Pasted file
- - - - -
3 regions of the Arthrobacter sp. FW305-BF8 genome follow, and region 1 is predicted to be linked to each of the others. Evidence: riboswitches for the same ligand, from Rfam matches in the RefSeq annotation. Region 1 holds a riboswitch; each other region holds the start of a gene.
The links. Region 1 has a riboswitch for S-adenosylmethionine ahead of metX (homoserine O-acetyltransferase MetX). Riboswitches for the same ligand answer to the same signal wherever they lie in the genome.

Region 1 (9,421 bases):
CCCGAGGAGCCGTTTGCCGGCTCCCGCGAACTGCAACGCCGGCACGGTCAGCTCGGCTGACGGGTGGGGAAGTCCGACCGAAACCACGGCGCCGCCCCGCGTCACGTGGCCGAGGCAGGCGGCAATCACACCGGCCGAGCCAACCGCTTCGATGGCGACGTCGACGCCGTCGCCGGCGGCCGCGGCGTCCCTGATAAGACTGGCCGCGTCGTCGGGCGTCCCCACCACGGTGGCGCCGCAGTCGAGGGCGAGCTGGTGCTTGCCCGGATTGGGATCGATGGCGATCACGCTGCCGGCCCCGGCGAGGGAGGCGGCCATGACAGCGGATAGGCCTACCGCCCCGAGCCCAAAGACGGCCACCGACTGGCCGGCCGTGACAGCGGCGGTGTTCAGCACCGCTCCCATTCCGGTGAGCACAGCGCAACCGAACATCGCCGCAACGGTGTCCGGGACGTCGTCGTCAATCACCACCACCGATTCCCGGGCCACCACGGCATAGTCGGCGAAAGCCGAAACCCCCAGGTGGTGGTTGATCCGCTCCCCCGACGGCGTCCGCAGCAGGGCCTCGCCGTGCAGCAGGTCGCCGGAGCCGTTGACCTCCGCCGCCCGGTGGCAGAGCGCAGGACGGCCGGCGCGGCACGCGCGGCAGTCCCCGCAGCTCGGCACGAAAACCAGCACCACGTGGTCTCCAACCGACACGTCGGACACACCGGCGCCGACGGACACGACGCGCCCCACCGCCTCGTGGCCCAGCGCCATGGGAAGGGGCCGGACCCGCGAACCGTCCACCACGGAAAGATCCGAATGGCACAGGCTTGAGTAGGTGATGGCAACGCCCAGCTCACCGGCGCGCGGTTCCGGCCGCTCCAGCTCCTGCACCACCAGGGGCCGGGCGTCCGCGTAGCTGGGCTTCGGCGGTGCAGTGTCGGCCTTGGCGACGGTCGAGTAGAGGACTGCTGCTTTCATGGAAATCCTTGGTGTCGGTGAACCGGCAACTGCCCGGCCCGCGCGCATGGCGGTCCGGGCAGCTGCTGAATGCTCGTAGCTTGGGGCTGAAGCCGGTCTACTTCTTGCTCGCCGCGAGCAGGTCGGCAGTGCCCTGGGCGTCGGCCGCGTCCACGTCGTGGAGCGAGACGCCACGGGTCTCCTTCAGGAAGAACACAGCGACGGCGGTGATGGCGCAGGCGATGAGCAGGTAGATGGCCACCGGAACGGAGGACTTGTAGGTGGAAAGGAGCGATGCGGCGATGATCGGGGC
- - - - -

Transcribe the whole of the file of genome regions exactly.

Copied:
3 regions of the Arthrobacter sp. FW305-BF8 genome follow, and region 1 is predicted to be linked to each of the others. Evidence: riboswitches for the same ligand, from Rfam matches in the RefSeq annotation. Region 1 holds a riboswitch; each other region holds the start of a gene.
The links. Region 1 has a riboswitch for S-adenosylmethionine ahead of metX (homoserine O-acetyltransferase MetX). Riboswitches for the same ligand answer to the same signal wherever they lie in the genome.

Region 1 (9,421 bases):
CCCGAGGAGCCGTTTGCCGGCTCCCGCGAACTGCAACGCCGGCACGGTCAGCTCGGCTGACGGGTGGGGAAGTCCGACCGAAACCACGGCGCCGCCCCGCGTCACGTGGCCGAGGCAGGCGGCAATCACACCGGCCGAGCCAACCGCTTCGATGGCGACGTCGACGCCGTCGCCGGCGGCCGCGGCGTCCCTGATAAGACTGGCCGCGTCGTCGGGCGTCCCCACCACGGTGGCGCCGCAGTCGAGGGCGAGCTGGTGCTTGCCCGGATTGGGATCGATGGCGATCACGCTGCCGGCCCCGGCGAGGGAGGCGGCCATGACAGCGGATAGGCCTACCGCCCCGAGCCCAAAGACGGCCACCGACTGGCCGGCCGTGACAGCGGCGGTGTTCAGCACCGCTCCCATTCCGGTGAGCACAGCGCAACCGAACATCGCCGCAACGGTGTCCGGGACGTCGTCGTCAATCACCACCACCGATTCCCGGGCCACCACGGCATAGTCGGCGAAAGCCGAAACCCCCAGGTGGTGGTTGATCCGCTCCCCCGACGGCGTCCGCAGCAGGGCCTCGCCGTGCAGCAGGTCGCCGGAGCCGTTGACCTCCGCCGCCCGGTGGCAGAGCGCAGGACGGCCGGCGCGGCACGCGCGGCAGTCCCCGCAGCTCGGCACGAAAACCAGCACCACGTGGTCTCCAACCGACACGTCGGACACACCGGCGCCGACGGACACGACGCGCCCCACCGCCTCGTGGCCCAGCGCCATGGGAAGGGGCCGGACCCGCGAACCGTCCACCACGGAAAGATCCGAATGGCACAGGCTTGAGTAGGTGATGGCAACGCCCAGCTCACCGGCGCGCGGTTCCGGCCGCTCCAGCTCCTGCACCACCAGGGGCCGGGCGTCCGCGTAGCTGGGCTTCGGCGGTGCAGTGTCGGCCTTGGCGACGGTCGAGTAGAGGACTGCTGCTTTCATGGAAATCCTTGGTGTCGGTGAACCGGCAACTGCCCGGCCCGCGCGCATGGCGGTCCGGGCAGCTGCTGAATGCTCGTAGCTTGGGGCTGAAGCCGGTCTACTTCTTGCTCGCCGCGAGCAGGTCGGCAGTGCCCTGGGCGTCGGCCGCGTCCACGTCGTGGAGCGAGACGCCACGGGTCTCCTTCAGGAAGAACACAGCGACGGCGGTGATGGCGCAGGCGATGAGCAGGTAGATGGCCACCGGAACGGAGGACTTGTAGGTGGAAAGGAGCGATGCGGCGATGATCGGGGC